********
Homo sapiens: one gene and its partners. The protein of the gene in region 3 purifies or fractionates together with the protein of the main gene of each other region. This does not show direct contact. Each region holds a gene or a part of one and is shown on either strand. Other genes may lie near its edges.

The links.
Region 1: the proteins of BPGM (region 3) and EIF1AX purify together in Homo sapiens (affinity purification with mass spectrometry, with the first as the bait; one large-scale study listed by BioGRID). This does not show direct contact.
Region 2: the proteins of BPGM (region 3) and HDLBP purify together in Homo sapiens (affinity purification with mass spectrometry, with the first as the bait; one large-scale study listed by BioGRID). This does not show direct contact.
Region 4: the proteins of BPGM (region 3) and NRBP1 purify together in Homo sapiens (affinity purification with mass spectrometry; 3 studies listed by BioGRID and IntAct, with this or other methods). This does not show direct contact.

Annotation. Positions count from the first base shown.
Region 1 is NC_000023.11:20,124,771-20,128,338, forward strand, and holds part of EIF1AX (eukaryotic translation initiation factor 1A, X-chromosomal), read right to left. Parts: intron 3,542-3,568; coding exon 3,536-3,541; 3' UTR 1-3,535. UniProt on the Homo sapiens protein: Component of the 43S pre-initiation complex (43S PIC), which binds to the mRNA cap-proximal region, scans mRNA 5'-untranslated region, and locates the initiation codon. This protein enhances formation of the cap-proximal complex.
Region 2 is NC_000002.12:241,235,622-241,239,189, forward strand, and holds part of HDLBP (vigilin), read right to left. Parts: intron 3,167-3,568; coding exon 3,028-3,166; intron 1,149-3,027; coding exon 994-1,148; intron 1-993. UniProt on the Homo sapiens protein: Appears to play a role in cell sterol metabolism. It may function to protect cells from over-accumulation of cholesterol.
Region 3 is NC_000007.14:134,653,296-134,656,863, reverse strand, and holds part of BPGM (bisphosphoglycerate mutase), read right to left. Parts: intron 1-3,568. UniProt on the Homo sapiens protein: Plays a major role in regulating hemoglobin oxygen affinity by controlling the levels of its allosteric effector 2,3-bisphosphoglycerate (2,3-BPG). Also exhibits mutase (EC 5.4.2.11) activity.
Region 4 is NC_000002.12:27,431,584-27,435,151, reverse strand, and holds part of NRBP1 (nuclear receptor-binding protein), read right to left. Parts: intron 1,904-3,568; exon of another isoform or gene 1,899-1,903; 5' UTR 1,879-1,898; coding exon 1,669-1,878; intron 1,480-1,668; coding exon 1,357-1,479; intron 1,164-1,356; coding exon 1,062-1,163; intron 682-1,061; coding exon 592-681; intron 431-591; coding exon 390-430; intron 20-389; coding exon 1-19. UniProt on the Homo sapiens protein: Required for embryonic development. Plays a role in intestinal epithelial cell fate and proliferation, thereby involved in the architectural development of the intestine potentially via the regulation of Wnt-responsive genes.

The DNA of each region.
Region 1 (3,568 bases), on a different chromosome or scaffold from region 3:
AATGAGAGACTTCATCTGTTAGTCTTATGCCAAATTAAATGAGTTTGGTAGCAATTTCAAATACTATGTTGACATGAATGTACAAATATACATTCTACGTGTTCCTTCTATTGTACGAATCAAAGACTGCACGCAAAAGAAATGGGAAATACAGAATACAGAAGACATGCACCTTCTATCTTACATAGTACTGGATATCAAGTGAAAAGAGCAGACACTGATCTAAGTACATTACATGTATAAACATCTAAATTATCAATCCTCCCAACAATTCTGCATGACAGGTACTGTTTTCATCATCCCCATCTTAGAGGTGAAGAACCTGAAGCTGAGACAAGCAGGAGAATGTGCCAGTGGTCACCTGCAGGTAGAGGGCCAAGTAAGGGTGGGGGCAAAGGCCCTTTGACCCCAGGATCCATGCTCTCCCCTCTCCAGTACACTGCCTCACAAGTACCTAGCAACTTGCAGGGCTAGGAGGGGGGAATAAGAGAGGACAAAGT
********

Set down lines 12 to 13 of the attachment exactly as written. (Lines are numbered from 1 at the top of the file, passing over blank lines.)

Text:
Region 1 (3,568 bases), on a different chromosome or scaffold from region 3:
AATGAGAGACTTCATCTGTTAGTCTTATGCCAAATTAAATGAGTTTGGTAGCAATTTCAAATACTATGTTGACATGAATGTACAAATATACATTCTACGTGTTCCTTCTATTGTACGAATCAAAGACTGCACGCAAAAGAAATGGGAAATACAGAATACAGAAGACATGCACCTTCTATCTTACATAGTACTGGATATCAAGTGAAAAGAGCAGACACTGATCTAAGTACATTACATGTATAAACATCTAAATTATCAATCCTCCCAACAATTCTGCATGACAGGTACTGTTTTCATCATCCCCATCTTAGAGGTGAAGAACCTGAAGCTGAGACAAGCAGGAGAATGTGCCAGTGGTCACCTGCAGGTAGAGGGCCAAGTAAGGGTGGGGGCAAAGGCCCTTTGACCCCAGGATCCATGCTCTCCCCTCTCCAGTACACTGCCTCACAAGTACCTAGCAACTTGCAGGGCTAGGAGGGGGGAATAAGAGAGGACAAAGT